Under the Fair Work Act 2009 employers and ‘high income employees’ may enter into what is called a ‘Guarantee of Annual Earnings’ agreement with each other, and thus avoid the application of a modern award which might otherwise affect the employment terms. A guarantee of annual earnings agreement may, for example, avoid an obligation to pay overtime or other penalty rates provided for by a modern award, provided that the agreed terms are at least equal to those provided for by the National Employment Standards.
A ‘high income’ employee is defined in sec 329 of the Act and is until 1 July 2014 an employee whose annual rate of the guarantee of annual earnings exceeds the high income threshold of $129,300. The high income threshold is calculated annually by an indexation formula.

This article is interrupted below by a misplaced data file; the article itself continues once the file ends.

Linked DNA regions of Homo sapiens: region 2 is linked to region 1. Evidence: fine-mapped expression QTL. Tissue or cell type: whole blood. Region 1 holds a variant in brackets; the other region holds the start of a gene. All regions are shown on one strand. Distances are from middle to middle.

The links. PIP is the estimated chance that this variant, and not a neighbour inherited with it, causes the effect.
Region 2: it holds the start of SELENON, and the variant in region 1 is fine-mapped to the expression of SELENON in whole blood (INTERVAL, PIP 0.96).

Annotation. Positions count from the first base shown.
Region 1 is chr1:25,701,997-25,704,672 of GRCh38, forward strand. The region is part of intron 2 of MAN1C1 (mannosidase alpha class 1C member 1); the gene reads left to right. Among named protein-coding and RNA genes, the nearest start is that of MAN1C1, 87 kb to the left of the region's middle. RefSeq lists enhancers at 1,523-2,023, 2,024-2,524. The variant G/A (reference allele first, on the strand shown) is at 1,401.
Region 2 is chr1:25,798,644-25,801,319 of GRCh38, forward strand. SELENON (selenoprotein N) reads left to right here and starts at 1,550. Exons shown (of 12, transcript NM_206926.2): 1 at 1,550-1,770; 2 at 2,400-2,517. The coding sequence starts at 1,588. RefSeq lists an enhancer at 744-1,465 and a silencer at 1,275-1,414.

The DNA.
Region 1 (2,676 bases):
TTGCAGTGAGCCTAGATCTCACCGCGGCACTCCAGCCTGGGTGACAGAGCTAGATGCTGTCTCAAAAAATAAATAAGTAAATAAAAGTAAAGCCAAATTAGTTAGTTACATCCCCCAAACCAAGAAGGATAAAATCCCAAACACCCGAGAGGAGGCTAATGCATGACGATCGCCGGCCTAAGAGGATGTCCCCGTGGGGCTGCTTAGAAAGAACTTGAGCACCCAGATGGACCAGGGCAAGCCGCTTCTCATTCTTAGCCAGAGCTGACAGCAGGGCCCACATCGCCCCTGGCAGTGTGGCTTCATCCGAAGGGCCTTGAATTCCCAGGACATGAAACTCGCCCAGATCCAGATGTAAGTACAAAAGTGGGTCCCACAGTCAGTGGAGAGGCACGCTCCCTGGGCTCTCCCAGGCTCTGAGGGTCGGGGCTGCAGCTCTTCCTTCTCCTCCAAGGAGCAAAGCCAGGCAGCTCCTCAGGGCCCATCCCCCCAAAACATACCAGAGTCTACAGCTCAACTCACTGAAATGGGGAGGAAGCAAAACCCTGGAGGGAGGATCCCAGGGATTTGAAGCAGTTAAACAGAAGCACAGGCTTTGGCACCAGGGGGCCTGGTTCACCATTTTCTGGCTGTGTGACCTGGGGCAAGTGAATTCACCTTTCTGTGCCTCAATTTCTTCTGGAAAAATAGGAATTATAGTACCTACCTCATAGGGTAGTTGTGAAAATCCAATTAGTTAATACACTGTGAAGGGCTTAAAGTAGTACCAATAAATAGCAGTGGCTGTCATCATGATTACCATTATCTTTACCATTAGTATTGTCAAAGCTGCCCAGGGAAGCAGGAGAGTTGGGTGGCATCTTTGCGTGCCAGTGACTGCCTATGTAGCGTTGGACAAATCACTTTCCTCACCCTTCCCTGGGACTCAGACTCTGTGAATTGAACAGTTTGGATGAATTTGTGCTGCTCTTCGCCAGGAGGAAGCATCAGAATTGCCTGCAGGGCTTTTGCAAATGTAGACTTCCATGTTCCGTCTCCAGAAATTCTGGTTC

The following are included in calculating whether the annual rate of earnings exceeds the high income threshold, namely salary, other amounts such as those ‘salary sacrificed’ or otherwise dealt with as directed by the employee, the agreed value of non-monetary benefits received by the employee and finally the amount of an employer’s superannuation contribution if it exceeds the statutory 9%. Bonuses and incentives do not count in the calculation of the ‘high income’ threshold, on the basis that they cannot be calculated in advance.
The high income threshold is also important because employees whose annual rate of earnings exceeds it cannot take proceedings for unfair dismissal.